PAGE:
What is it that is holding you back from making progress on the new employee orientation process? Or crafting a clear vision where you and your practice should be in three years? Or planning that international anniversary trip with your spouse?  Or creating a consistent marketing plan for your practice?

If you have your own heath and wellness practice, these will all sound familiar to you. You’re overwhelmed. Like you, I have started and stopped on journeys toward these exact goals multiple times. The process usually goes like this:

  • Read several books on the topic.
  • Take a course or two.
  • Draft an outline, and write a multiple-page document on the project.
  • Write it for the most advanced person in my audience.

Again and again, I have started all of these projects with good intent – and they never even make it beyond the walls of my brain and office. A predictable pattern emerges:


  • Frustration sets in.
  • I doubt myself and my ability to grow this practice, indulging in self-criticism.
  • I go back to what makes me feel competent – treating patients.
  • My schedule gets overloaded and I am once again trapped without the time necessary to grow my practice.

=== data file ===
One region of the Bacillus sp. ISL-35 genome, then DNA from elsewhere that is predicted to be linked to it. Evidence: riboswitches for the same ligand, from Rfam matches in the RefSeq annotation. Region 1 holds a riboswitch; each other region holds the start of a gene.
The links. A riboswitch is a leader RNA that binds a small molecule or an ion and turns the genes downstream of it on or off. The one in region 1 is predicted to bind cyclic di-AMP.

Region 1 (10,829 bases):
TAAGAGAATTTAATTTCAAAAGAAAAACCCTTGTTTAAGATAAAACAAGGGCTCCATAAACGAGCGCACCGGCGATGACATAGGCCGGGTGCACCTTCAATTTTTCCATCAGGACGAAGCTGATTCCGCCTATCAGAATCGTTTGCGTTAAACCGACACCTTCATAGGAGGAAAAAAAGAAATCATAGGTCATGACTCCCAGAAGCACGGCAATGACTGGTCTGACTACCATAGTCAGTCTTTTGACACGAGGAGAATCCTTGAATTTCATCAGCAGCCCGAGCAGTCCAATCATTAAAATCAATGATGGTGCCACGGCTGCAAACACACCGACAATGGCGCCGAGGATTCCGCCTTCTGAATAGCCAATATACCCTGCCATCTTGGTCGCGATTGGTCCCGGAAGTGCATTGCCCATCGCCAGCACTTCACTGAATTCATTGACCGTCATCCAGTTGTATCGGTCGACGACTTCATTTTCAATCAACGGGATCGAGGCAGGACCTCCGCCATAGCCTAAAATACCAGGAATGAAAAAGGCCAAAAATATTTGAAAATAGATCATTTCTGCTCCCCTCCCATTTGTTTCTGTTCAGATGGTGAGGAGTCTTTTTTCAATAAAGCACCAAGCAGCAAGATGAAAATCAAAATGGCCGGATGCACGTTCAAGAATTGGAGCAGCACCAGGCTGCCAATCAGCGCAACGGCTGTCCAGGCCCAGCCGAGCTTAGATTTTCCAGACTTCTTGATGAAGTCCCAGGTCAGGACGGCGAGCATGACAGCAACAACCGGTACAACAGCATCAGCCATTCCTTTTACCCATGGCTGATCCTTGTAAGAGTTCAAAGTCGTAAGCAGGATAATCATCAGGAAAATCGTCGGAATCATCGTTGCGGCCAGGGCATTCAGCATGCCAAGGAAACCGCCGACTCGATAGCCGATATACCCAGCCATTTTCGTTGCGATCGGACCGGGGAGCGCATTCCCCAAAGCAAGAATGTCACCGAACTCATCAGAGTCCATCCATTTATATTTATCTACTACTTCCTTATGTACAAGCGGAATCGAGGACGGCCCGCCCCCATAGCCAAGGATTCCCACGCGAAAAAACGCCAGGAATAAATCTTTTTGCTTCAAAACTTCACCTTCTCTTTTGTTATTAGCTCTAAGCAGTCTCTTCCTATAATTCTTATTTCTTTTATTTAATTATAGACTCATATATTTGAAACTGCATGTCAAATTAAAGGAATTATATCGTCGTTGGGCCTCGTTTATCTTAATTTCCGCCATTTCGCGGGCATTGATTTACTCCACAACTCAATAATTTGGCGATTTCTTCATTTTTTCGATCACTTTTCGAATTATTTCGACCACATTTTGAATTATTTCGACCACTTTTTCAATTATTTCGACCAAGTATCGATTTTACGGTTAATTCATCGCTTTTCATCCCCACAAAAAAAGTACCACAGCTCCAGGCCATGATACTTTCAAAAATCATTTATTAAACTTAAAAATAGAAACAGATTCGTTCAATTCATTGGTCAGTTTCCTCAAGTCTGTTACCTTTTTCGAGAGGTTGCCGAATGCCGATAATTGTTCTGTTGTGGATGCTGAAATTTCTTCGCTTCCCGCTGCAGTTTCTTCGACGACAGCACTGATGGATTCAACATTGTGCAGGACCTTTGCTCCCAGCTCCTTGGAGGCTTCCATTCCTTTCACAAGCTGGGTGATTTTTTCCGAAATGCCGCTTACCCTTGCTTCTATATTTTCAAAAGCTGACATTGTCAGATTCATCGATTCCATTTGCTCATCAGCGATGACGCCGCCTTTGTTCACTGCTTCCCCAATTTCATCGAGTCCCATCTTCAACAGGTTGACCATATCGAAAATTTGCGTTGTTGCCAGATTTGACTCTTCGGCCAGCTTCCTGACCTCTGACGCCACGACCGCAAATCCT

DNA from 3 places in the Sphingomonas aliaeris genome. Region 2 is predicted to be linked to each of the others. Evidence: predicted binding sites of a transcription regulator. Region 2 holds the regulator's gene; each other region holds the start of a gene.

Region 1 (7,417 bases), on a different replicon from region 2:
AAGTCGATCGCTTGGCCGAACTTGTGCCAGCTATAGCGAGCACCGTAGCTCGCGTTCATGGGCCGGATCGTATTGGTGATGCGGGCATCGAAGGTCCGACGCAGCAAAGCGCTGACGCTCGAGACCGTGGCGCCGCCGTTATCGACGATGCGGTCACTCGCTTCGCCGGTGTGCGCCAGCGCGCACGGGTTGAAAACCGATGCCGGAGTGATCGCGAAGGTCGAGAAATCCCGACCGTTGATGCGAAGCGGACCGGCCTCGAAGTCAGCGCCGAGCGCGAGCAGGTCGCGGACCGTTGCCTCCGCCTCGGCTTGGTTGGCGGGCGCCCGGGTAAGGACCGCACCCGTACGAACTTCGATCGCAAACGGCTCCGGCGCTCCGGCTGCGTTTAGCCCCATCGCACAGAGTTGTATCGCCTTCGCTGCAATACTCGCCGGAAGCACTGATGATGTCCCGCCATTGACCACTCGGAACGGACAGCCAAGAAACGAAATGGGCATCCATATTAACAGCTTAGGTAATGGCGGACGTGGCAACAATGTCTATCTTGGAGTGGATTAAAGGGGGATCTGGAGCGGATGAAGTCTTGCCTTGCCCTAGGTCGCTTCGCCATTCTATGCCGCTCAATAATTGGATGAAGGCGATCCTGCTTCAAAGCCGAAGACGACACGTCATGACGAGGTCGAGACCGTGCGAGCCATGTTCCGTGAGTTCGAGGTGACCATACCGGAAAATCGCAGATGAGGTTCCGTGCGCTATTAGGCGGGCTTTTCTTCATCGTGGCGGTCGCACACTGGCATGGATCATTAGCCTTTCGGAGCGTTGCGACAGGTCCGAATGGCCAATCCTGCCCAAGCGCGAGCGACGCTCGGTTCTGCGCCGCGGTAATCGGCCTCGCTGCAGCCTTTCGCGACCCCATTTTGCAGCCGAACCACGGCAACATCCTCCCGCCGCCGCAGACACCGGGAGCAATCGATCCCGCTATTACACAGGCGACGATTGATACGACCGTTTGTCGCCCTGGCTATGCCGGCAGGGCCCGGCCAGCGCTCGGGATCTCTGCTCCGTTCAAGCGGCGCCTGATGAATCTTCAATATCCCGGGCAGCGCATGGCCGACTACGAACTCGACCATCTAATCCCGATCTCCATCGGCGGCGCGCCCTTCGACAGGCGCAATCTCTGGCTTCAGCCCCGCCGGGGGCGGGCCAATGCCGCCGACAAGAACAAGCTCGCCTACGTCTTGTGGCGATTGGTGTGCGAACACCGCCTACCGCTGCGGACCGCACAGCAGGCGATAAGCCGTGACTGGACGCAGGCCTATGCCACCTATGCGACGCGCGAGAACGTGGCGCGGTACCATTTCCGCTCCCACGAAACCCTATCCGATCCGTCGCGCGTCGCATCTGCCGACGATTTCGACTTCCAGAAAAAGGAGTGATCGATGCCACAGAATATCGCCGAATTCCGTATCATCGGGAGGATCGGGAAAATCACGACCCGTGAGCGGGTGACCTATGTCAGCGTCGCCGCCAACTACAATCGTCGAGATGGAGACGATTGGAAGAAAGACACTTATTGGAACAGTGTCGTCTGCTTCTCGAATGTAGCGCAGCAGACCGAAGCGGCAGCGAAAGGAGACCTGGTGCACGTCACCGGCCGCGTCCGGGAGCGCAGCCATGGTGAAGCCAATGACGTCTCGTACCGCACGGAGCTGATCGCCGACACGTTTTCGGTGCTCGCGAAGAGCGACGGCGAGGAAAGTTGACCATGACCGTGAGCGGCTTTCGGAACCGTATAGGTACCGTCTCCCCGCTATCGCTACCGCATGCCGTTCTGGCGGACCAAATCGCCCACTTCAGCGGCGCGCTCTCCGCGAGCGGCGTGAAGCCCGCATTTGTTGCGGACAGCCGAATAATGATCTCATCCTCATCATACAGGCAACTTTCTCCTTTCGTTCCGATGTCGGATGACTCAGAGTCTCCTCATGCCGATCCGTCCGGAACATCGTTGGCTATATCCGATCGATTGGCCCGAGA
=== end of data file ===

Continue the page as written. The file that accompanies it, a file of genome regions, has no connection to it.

“The definition of insanity is doing the same thing over and over and expecting different results.”

~ Albert Einstein

I have really gained traction in the past few years in breaking this routine of insanity. And I share the benefit of my experience with this helpful advice so you may escape the madness of the hamster wheel.

Five No-Fail habits to move diligently forward toward your goals:


  1. Schedule focus time with a limit

    • Schedule a “focus block” of time each day to work on your projects
    • Choose a time each day when you are at your peak energy, in an area will you will not be interrupted, and for a reasonable amount of time.

  2. Always communicate at the beginner level

    • Remember to make it SIMPLE, clear, and very basic.
    • Assume your reader knows NOTHING, and start at the beginning, as you would with a child.

  3. Delegate:

    • Things that are in your “drudgery zone” (These are tasks you not competent in and are not passionate about.)
    • Understand that there is someone else who is both competent and passionate and will do a better job than you.
    • Delegate clearly what is expected, using my delegation reference as a guide.

  4. Think of your project like Wet Cement (or an experiment that is not set in stone)

    • Perfectionism is the enemy of progress.
    • Everything can be changed….and will be changed.

  5. Set a date and “Ship It”

    • Draw a line in the sand and consider it completed.
    • We can’t reach our destination if the car is not moving.
    • We can always revise and refine in the future.

I invite you to sign up for my weekly email, Tips to Growing Your Healthcare Practice, so I can send you my Delegation Level Reference. This handy reference guide will help you overcome your need to do it all yourself – and will make it easier for you to identify tasks that can be delegated, freeing up your time to grow your practice!

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